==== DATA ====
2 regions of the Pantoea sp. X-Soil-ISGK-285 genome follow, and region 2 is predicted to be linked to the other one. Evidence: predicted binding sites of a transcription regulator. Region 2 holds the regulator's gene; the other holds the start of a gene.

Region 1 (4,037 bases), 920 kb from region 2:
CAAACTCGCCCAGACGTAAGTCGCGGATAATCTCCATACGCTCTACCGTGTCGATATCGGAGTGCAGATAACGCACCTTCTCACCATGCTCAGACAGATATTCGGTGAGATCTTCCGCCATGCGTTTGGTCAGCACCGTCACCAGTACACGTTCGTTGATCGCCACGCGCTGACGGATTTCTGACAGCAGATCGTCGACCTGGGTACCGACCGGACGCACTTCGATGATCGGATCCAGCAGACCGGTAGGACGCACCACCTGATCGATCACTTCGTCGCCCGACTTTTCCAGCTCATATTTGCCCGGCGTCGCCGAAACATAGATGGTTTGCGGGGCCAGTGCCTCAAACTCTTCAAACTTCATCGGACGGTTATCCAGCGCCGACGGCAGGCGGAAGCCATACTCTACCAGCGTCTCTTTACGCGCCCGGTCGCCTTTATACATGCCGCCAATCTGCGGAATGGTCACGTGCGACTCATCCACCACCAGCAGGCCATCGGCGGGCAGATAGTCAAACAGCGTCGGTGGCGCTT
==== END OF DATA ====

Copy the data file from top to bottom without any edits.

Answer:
2 regions of the Pantoea sp. X-Soil-ISGK-285 genome follow, and region 2 is predicted to be linked to the other one. Evidence: predicted binding sites of a transcription regulator. Region 2 holds the regulator's gene; the other holds the start of a gene.

Region 1 (4,037 bases), 920 kb from region 2:
CAAACTCGCCCAGACGTAAGTCGCGGATAATCTCCATACGCTCTACCGTGTCGATATCGGAGTGCAGATAACGCACCTTCTCACCATGCTCAGACAGATATTCGGTGAGATCTTCCGCCATGCGTTTGGTCAGCACCGTCACCAGTACACGTTCGTTGATCGCCACGCGCTGACGGATTTCTGACAGCAGATCGTCGACCTGGGTACCGACCGGACGCACTTCGATGATCGGATCCAGCAGACCGGTAGGACGCACCACCTGATCGATCACTTCGTCGCCCGACTTTTCCAGCTCATATTTGCCCGGCGTCGCCGAAACATAGATGGTTTGCGGGGCCAGTGCCTCAAACTCTTCAAACTTCATCGGACGGTTATCCAGCGCCGACGGCAGGCGGAAGCCATACTCTACCAGCGTCTCTTTACGCGCCCGGTCGCCTTTATACATGCCGCCAATCTGCGGAATGGTCACGTGCGACTCATCCACCACCAGCAGGCCATCGGCGGGCAGATAGTCAAACAGCGTCGGTGGCGCTT